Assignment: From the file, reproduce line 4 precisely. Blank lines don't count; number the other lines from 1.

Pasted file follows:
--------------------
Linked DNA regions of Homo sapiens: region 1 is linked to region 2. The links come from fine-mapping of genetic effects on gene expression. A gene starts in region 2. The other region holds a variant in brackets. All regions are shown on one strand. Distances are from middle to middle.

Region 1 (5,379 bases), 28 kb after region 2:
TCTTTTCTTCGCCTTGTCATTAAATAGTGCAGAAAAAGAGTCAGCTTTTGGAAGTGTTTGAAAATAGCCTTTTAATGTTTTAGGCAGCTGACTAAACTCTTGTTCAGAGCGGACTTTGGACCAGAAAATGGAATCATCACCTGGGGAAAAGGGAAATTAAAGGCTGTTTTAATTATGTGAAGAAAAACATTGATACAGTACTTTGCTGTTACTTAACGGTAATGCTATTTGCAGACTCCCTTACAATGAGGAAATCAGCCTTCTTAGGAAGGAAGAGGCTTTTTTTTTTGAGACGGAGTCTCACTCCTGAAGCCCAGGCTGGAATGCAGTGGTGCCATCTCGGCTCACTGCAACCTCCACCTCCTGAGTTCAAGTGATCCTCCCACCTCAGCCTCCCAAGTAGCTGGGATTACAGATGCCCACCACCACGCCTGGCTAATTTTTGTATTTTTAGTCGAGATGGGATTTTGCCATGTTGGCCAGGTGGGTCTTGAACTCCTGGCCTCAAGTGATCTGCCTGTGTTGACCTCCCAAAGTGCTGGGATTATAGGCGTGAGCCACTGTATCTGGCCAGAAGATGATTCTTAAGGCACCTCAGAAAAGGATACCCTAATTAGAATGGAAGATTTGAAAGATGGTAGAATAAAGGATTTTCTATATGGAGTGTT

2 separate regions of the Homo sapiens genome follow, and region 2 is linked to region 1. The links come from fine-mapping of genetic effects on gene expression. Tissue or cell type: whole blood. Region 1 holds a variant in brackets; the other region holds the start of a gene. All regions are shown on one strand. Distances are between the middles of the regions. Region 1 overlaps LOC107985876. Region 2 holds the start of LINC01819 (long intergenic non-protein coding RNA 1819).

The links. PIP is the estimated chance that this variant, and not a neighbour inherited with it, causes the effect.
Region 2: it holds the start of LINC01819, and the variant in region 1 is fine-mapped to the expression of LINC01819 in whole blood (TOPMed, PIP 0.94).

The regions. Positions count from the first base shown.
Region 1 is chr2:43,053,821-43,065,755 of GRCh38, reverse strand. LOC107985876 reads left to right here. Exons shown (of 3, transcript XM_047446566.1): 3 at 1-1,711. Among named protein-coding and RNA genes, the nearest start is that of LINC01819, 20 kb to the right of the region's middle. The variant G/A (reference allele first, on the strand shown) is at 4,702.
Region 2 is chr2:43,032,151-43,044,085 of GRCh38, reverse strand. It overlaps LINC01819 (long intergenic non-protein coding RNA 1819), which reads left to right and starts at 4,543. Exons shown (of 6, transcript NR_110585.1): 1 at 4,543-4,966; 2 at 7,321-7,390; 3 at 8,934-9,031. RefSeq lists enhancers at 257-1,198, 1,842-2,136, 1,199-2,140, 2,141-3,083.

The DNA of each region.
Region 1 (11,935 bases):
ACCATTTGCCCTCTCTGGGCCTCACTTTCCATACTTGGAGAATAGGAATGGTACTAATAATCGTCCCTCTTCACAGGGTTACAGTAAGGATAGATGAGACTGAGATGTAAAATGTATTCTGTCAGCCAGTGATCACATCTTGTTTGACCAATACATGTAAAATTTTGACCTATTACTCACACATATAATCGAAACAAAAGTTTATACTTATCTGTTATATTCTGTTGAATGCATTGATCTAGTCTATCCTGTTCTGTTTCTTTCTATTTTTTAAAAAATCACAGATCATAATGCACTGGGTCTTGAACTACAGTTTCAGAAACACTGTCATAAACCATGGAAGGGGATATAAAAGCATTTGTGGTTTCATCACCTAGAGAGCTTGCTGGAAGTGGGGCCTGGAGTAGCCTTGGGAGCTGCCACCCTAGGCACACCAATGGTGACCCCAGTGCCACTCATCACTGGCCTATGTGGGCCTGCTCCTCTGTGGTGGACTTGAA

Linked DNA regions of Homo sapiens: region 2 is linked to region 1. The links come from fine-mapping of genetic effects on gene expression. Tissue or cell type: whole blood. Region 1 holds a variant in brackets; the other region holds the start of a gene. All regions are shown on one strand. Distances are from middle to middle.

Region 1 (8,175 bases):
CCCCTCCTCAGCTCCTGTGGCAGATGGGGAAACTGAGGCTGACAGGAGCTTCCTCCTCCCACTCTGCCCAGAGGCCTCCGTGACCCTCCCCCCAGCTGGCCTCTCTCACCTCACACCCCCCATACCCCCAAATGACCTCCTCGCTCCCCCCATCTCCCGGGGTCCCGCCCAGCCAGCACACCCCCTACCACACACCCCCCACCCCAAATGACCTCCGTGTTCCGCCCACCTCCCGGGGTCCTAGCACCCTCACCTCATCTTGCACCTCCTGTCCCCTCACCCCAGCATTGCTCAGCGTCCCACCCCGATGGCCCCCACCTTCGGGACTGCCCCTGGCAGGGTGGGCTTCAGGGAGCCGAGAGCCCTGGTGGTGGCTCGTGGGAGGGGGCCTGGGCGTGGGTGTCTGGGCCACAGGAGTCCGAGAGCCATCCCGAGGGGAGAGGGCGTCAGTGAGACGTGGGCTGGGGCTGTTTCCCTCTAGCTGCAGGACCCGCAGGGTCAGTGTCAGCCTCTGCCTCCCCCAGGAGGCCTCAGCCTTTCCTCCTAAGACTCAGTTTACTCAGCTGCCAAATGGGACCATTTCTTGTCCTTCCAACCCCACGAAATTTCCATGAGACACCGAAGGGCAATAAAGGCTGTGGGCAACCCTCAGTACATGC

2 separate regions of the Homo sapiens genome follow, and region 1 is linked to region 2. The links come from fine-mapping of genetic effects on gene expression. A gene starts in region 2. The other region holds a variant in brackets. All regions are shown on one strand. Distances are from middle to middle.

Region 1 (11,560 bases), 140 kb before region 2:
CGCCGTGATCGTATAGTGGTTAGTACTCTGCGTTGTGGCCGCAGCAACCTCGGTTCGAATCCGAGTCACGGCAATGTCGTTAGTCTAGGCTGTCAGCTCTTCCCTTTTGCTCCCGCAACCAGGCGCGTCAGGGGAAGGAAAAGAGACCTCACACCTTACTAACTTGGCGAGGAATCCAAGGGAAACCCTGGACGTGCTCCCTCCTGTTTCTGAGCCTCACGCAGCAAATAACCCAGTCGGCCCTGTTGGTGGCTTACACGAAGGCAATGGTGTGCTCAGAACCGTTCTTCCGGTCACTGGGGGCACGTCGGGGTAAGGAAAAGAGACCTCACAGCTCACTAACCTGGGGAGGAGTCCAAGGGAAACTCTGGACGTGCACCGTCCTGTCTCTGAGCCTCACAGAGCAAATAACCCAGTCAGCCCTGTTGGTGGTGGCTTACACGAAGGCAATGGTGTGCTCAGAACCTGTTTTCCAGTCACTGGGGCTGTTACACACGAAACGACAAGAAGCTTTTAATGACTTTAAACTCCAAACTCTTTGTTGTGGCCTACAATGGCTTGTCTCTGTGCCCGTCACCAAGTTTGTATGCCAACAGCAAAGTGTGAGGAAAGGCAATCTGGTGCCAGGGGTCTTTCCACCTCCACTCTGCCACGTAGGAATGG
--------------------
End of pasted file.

2 separate regions of the Homo sapiens genome follow, and region 2 is linked to region 1. The links come from fine-mapping of genetic effects on gene expression. Tissue or cell type: whole blood. Region 1 holds a variant in brackets; the other region holds the start of a gene. All regions are shown on one strand. Distances are between the middles of the regions. Region 1 overlaps LOC107985876. Region 2 holds the start of LINC01819 (long intergenic non-protein coding RNA 1819).